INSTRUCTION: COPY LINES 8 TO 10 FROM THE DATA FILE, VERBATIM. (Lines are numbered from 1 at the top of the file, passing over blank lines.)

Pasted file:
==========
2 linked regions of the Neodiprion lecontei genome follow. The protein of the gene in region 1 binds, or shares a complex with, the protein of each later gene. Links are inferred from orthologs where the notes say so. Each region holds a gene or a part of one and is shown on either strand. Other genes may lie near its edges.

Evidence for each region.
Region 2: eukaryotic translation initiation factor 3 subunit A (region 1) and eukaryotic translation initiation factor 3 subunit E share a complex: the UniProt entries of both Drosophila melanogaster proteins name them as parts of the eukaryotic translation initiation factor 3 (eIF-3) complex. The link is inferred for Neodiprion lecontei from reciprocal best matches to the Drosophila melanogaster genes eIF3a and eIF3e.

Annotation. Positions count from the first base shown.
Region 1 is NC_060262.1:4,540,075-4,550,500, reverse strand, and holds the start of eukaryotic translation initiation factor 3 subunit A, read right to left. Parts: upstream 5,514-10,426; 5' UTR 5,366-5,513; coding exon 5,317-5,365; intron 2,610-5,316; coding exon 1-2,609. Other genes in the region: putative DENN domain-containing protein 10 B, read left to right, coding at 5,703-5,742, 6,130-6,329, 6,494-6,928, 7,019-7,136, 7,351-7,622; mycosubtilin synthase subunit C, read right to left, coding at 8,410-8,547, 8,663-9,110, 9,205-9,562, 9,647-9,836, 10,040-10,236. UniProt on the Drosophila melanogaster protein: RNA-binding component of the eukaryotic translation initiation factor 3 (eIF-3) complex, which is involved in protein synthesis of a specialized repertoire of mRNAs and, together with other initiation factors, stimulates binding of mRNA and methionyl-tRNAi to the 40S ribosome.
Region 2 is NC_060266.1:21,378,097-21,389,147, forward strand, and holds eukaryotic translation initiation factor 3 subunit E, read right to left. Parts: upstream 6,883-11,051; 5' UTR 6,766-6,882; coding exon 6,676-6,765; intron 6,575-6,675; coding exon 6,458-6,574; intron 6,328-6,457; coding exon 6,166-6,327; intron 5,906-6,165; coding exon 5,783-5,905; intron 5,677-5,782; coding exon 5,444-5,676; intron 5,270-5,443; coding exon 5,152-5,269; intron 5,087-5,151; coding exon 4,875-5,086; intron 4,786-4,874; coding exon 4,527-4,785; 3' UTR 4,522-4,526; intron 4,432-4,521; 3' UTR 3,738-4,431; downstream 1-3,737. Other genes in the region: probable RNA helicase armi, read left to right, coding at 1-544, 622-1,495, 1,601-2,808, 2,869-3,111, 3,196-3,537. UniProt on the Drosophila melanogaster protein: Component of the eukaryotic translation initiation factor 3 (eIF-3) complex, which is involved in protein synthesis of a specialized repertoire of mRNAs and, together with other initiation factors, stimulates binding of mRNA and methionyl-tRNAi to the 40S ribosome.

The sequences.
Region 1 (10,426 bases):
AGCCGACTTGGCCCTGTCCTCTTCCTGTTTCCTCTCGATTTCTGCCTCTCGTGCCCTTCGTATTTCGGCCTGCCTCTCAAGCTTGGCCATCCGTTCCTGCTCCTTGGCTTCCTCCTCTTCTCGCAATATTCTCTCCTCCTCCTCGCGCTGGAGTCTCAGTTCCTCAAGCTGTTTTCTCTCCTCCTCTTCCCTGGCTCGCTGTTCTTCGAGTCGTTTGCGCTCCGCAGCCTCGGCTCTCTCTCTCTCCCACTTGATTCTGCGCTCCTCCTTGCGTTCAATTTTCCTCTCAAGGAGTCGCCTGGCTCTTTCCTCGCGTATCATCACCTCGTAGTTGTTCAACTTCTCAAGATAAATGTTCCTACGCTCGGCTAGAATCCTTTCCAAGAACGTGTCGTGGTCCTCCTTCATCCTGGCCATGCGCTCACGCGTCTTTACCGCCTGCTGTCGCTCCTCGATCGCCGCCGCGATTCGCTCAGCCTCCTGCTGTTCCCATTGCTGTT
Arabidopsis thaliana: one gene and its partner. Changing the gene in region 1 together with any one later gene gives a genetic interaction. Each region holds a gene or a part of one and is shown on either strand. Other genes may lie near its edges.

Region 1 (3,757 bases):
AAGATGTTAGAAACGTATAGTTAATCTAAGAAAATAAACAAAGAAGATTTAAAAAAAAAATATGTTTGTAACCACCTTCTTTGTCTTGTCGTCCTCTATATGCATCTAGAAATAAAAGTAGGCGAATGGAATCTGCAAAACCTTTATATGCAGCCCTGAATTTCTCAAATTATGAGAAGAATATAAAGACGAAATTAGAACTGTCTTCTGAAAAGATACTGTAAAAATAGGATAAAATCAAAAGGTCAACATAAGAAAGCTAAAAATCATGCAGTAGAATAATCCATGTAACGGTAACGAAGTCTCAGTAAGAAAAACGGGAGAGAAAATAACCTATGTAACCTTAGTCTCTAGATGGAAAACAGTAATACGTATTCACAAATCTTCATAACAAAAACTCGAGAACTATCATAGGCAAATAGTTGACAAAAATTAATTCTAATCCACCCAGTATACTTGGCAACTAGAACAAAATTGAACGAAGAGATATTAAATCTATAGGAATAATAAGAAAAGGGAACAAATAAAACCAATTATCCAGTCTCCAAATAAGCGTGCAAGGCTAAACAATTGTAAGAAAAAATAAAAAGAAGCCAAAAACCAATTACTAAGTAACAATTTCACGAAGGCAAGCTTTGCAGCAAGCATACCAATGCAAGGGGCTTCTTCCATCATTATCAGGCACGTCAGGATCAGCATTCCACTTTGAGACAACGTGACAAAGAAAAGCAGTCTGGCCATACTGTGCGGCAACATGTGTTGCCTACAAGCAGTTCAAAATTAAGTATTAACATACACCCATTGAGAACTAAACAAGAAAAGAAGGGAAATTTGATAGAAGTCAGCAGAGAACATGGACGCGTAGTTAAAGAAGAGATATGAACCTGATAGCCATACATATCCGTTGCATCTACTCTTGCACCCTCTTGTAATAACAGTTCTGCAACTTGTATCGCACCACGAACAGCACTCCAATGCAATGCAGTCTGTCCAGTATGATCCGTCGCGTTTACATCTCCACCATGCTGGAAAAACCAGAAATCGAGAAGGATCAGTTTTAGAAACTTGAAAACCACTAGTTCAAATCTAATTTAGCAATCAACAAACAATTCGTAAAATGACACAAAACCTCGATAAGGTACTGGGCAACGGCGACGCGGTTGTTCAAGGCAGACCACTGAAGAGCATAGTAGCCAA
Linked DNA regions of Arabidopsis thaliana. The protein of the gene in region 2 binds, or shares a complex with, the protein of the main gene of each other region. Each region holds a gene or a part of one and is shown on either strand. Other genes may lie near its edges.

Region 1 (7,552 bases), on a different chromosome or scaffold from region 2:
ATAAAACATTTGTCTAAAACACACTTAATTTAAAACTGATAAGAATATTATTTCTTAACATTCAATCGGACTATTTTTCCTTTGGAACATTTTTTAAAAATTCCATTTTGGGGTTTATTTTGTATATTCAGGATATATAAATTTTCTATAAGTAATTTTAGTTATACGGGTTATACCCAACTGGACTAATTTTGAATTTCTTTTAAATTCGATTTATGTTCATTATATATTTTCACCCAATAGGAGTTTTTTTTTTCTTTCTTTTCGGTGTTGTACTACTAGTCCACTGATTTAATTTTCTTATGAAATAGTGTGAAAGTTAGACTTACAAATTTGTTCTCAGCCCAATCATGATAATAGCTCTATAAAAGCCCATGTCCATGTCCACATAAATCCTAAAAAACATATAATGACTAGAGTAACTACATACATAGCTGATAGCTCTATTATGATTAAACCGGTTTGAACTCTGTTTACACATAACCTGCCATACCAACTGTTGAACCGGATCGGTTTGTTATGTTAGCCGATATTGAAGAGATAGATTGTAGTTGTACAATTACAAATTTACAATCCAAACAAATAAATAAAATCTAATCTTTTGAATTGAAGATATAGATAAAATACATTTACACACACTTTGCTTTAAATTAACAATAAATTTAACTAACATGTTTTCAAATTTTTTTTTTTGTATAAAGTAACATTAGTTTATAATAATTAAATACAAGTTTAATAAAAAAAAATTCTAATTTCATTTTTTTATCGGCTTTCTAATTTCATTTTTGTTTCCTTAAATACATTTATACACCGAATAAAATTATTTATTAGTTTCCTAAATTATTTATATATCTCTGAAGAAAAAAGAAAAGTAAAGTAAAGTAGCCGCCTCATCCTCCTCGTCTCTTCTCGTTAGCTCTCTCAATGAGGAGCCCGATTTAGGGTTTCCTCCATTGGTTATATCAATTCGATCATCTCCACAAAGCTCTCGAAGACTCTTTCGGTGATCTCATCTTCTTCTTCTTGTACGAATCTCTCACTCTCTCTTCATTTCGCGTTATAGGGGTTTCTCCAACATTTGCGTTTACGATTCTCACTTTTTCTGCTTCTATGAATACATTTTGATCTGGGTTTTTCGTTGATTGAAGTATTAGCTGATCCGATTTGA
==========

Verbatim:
Region 1 (10,426 bases):
AGCCGACTTGGCCCTGTCCTCTTCCTGTTTCCTCTCGATTTCTGCCTCTCGTGCCCTTCGTATTTCGGCCTGCCTCTCAAGCTTGGCCATCCGTTCCTGCTCCTTGGCTTCCTCCTCTTCTCGCAATATTCTCTCCTCCTCCTCGCGCTGGAGTCTCAGTTCCTCAAGCTGTTTTCTCTCCTCCTCTTCCCTGGCTCGCTGTTCTTCGAGTCGTTTGCGCTCCGCAGCCTCGGCTCTCTCTCTCTCCCACTTGATTCTGCGCTCCTCCTTGCGTTCAATTTTCCTCTCAAGGAGTCGCCTGGCTCTTTCCTCGCGTATCATCACCTCGTAGTTGTTCAACTTCTCAAGATAAATGTTCCTACGCTCGGCTAGAATCCTTTCCAAGAACGTGTCGTGGTCCTCCTTCATCCTGGCCATGCGCTCACGCGTCTTTACCGCCTGCTGTCGCTCCTCGATCGCCGCCGCGATTCGCTCAGCCTCCTGCTGTTCCCATTGCTGTT
Arabidopsis thaliana: one gene and its partner. Changing the gene in region 1 together with any one later gene gives a genetic interaction. Each region holds a gene or a part of one and is shown on either strand. Other genes may lie near its edges.